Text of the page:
Aims: We explored the immediate and long-term outcome of redo percutaneous mitral valvuloplasty (PMV) in a series of patients with mitral restenosis in comparison with initial PMV in the same series.
Methods: We enrolled 40 consecutive patients presenting with mitral restenosis after successful initial PMV. Redo PMV was performed by the antegrade transseptal approach using either the Inoue technique or the multitrack technique. Reassessment by transthoracic echocardiography was repeated 48 hours later, and annually thereafter. Procedural success was defined as 50% or more increase of mitral valve area (MVA) with a final MVA >or=1.5 cm(2), without major complications. Restenosis was defined as loss of >50% of the initial gain of MVA by the preceding PMV with a final MVA <1.5 cm(2).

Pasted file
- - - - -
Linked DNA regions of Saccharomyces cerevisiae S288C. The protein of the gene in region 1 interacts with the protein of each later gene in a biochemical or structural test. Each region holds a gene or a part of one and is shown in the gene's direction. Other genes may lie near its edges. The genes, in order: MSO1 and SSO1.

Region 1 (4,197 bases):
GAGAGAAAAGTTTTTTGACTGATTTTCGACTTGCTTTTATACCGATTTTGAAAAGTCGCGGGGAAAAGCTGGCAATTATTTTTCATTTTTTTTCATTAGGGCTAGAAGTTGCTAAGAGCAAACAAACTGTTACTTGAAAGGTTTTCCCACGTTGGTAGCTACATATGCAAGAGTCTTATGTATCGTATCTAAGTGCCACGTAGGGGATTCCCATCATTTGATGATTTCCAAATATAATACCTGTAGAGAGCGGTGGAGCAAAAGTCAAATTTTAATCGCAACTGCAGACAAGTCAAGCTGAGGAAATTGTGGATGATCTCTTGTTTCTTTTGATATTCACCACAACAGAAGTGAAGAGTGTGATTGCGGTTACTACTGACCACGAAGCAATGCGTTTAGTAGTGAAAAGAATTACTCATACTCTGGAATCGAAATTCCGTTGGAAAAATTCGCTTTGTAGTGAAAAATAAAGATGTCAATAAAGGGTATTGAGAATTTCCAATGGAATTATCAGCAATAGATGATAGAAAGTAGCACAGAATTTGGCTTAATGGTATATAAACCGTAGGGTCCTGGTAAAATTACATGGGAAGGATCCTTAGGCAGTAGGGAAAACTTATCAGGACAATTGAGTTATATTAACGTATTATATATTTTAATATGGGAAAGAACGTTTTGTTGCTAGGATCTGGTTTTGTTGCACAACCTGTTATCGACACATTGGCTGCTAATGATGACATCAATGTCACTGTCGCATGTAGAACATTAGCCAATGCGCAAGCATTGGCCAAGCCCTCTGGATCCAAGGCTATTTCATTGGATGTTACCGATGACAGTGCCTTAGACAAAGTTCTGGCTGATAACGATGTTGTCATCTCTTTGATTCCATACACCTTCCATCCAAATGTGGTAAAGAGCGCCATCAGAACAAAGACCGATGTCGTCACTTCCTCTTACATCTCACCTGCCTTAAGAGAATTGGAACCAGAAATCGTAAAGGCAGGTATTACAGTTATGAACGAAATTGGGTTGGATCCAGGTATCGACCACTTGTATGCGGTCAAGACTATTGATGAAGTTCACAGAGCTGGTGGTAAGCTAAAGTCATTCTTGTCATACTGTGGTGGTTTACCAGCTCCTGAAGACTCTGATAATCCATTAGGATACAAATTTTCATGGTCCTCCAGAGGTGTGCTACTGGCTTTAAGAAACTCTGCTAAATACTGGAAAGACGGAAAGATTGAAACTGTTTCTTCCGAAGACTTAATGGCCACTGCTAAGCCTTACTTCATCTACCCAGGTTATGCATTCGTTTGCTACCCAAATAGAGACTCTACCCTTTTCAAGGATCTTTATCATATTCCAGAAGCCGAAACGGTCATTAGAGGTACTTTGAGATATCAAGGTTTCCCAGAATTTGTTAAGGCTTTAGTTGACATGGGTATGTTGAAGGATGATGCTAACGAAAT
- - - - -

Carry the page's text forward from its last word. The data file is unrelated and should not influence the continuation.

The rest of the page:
Results: Procedural success was achieved in 37 (92.5%) patients. Both the initial and redo procedures were similar concerning the final MVA and mean transmitral pressure gradient (P > 0.05 for all). The gain of MVA was higher in the initial as compared to the redo procedure (P < 0.001). The initial mitral valve score correlated negatively with the final MVA in both the initial and redo procedures, and was the only independent predictor of the time to redo procedure, by multivariate regression analysis. At long-term follow-up (61 +/- 2.8 months), the mean MVA was 1.6 +/- 0.3 cm(2). Three patients--out of 12 available for follow-up--developed restenosis.
Conclusion: Redo PMV for mitral restenosis is feasible, safe, and achieves immediate and long-term outcome comparable to initial PMV.